Tuesday, April 13, 2010

Reproductive Rights in the USA

Out of the roughly 4 million births which were reported in the 2006 US Census;
-more than a one fourth were to unmarried women.
-almost 30% were to women under the age of 25.
-roughly one fourth were to women living below the poverty level.
-women living under the poverty level have a fertility level twice as high as those living at 200% of the poverty level.

There are many aspects to consider when it comes to reproductive rights in the United States. These include; birth control, emergency contraception, and abortion. When looking at any of these issues through the lens of feminist theory, the main connections are the ideas of power and responsibility (both financial and emotional)

Birth Control:
Birth control is available in multiple forms throughout the US. Medicaid is the US health care system provided to those living below the poverty line. Considering the high fertility rate among this population, I would like to consider how Medicaid deals with this issue. In every state, Medicaid plans include provisions for prescription birth control, while only some states include provisions for other forms, including over the counter supplies such as condoms. Prescription birth control pills must be taken everyday by a woman. The woman also must visit a doctor to obtain the prescription. Whatever cost is not covered by Medicaid will also fall to the woman. Most forms of birth control, including condoms, are expensive. By providing only for prescription birth control pills, Medicaid puts the burden of responsibility onto women, instead of men.

Emergency Contraception and Abortion:
While laws and policies differ from state to state, the majority of states have some type of policy which takes the decision to use emergency contraception away from the women, and puts it into the hands of doctors, pharmacists, and the government. When a woman makes the decision to request emergency contraception, numerous states leave it up to the doctors to decide weather or not to prescribe it, based on their own beliefs. Even if the doctor does decide to provide the prescription, many states also allow the pharmacist to decide weather or not they will then fill this prescription. In at least one state, doctors are even allowed to refuse emergency contraception to women who have been victim to sexual assault.
The issues surrounding abortion are very similar to those surrounding emergency contraception. While all of the responsibility for the pregnancy and life of a child will fall to the women, in many places, the decision is not left up to her, or at least not her alone. There is also a huge emotional and psychological burden involved in making the decision to use emergency contraception or to abort. When a woman has made the decision to seek either option, they still might have the power for making that decision stripped from them.

Reflection Questions:
Why do you believe that women are often expected to be responsible for birth control?
Should the federal or state government play a part in reproductive rights?

For more information, including state-by-state policies on abortion and emergency contraception, visit http://www.guttmacher.org/

Posted by Bri Connolly


  1. This post was really informative and I think really got to the core of the main issue surrounding reproductive rights. I think that when it comes to reproduction in general, it is seen as more feminine than masculine. Women are given all of the responsibility of preventing reproduction, going through with a pregnancy, then raising and caring for the children once they are born. Biologically, there is less at stake for a man in a sexual relationship because he has no chance of getting himself pregnant. Therefore I think that it is seen as a woman's responsibility to protect herself from pregnancy.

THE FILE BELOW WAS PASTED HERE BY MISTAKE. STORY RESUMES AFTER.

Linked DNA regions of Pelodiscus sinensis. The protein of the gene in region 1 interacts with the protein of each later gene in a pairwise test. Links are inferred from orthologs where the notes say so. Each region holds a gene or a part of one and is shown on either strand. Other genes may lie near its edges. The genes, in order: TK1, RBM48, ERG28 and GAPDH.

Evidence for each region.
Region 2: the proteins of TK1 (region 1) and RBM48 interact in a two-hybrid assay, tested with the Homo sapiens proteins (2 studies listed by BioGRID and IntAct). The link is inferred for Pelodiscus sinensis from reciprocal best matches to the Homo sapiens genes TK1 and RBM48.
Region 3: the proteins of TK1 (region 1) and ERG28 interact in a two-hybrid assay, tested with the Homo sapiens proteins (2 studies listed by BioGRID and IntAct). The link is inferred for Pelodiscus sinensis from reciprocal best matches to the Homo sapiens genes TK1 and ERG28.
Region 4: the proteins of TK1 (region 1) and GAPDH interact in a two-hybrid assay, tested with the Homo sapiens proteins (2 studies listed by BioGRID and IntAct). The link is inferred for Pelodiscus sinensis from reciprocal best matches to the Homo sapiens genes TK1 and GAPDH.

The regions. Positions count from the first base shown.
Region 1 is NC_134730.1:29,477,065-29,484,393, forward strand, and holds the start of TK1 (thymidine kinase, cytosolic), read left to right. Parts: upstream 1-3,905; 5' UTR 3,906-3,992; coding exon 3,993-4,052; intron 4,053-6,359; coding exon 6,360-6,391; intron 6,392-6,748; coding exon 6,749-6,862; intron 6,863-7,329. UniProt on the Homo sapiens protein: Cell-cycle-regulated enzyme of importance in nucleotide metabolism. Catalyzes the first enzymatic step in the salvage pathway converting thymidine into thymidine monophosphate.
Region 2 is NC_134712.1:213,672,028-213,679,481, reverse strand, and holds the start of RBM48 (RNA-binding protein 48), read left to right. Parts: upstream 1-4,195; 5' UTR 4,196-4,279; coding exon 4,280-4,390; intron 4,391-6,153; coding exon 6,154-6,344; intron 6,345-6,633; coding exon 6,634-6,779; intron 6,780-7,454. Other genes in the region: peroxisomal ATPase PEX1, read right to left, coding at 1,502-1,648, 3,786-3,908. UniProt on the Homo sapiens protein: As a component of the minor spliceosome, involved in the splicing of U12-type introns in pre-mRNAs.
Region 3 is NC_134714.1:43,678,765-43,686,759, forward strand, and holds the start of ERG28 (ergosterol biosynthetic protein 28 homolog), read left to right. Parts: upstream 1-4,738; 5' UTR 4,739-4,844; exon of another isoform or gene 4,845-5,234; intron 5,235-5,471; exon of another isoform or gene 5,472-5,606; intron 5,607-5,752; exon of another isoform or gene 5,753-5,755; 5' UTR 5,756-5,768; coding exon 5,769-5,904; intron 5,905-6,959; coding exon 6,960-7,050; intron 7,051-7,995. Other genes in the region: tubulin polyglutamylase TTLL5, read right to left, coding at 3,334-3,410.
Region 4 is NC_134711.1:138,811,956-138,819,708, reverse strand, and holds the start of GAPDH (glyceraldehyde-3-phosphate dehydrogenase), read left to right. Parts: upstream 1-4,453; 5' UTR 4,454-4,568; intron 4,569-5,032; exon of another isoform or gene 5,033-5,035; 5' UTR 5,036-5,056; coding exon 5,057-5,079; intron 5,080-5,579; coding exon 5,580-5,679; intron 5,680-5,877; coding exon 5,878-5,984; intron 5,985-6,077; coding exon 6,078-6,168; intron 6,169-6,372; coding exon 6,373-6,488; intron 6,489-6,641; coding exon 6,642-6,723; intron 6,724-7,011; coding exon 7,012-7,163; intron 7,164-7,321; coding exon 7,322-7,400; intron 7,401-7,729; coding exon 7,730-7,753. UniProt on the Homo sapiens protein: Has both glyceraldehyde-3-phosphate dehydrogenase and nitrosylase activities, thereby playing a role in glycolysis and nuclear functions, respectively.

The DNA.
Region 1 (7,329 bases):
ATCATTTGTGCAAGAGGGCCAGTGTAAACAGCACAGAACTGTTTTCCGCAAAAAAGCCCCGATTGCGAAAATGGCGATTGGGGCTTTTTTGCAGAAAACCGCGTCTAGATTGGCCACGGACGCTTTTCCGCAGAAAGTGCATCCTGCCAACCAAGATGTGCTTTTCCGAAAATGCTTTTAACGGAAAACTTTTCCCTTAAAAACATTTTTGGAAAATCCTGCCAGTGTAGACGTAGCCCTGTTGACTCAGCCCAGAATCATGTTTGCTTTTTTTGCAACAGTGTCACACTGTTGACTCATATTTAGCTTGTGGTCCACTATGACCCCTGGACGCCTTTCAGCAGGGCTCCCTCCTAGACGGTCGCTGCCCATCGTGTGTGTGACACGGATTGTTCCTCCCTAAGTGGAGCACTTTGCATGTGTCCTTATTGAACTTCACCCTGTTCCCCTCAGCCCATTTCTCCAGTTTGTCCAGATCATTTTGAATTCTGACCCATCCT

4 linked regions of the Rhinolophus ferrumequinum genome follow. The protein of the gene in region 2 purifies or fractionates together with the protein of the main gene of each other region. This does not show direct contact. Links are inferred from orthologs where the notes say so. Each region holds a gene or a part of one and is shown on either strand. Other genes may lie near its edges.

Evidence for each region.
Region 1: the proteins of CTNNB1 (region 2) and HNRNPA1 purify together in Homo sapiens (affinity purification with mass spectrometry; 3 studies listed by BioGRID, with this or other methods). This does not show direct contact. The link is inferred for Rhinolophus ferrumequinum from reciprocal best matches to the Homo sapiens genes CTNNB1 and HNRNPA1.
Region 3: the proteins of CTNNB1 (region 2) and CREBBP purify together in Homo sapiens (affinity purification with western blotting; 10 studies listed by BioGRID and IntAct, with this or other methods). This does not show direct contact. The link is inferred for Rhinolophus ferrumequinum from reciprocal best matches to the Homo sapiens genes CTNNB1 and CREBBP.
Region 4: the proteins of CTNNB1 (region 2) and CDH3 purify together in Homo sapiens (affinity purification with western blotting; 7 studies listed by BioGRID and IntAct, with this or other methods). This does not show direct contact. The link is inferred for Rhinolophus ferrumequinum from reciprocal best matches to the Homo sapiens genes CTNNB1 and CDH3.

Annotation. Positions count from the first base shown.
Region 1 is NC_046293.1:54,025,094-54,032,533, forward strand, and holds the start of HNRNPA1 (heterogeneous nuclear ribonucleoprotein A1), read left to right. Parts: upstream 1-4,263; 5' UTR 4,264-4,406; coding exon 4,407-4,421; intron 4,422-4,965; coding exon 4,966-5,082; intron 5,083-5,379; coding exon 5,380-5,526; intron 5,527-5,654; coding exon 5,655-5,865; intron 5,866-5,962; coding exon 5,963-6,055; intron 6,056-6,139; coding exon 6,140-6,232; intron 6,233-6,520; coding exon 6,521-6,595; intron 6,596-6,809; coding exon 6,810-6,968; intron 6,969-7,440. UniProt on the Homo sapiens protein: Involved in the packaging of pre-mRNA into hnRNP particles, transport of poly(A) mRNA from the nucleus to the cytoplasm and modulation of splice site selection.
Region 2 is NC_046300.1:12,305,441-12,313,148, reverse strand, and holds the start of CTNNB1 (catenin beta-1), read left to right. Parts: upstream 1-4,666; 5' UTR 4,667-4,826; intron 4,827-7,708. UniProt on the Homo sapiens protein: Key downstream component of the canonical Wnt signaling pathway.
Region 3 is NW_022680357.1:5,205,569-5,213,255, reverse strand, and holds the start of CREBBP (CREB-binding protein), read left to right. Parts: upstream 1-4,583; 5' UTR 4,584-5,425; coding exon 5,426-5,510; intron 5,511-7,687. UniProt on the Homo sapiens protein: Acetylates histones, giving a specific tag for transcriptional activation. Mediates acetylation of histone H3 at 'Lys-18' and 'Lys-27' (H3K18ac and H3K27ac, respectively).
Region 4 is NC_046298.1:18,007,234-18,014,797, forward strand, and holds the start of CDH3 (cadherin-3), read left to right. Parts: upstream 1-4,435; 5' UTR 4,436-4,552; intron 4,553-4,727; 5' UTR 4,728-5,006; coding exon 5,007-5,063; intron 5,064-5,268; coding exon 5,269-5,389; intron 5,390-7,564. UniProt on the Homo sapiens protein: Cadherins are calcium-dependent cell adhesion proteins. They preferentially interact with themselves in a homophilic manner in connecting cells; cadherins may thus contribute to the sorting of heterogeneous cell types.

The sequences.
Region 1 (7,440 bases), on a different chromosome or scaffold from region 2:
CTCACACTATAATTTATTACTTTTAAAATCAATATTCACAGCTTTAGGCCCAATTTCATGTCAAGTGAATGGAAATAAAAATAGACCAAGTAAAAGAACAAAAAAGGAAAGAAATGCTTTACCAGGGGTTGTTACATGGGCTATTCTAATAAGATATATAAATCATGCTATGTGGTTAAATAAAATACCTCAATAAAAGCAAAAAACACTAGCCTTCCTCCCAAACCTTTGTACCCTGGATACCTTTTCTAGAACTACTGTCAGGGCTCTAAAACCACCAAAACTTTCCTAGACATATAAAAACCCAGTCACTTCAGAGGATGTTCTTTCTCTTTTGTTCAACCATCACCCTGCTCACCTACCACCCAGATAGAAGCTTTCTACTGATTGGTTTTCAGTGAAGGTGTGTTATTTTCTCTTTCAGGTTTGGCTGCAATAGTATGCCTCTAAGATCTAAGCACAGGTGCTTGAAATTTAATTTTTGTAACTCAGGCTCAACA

I think that the government should not dictate the extent of reproductive rights. A woman's right to make decisions about her body should not be infringed upon by lawmakers or doctors or pharmacies. Reproduction and abortion are not subjects to be taken lightly, but the women who are faced with the decision need to have the ability to make that decision for themselves.

  2. I agree with what was said above about the article being very informative and interesting.I believe that women are most certainly seen as responsible when it comes to reproduction and pregnancy.The major question is whether the girl was on birth control not necessarily if the man was wearing a condom.I think this is unfair for many reasons and believe women should not be held with such responsibility to deal with mainly on their own.
    I believe women are responsible for birth control because society has made it the girl's responsibility to protect themselves and if they don't then that is their problem. It disappoints me that women are almost put to blame for many incidents resulting in unexpected pregnancies. Overall, I think you did a very good job at addressing the major issues arising from reproductive rights.

  3. In agreement with the other two comments, I find this information to be fascinating and compelling. Truthfully, I do believe that women are found responsible more often than not for birth control becase they are the ones who become pregnant. Yes, it does take 'two to tango', but the woman is the one who is going to carry (or choose not to carry) the baby for nine months then raise (or chooses not to raise) the chld. Whereas the man in te relationship can just up and leave her with all of the responsibility, in which case, many men do. In tha case, it is seen that wome haveto do more to protect themselves because they are able to become pegnant. I also agree with the previous comment that it is often seen as the woman's fault if she becomes pregnant because it was she who decided not to be on birth control, not the man who decided not to wear a condom. This is extremely horrible that women are at fault for getting pregnant and bear all of the responsibility of pregnancy and child bearing because men too are at fault. Women cannot just inpregnate themselves.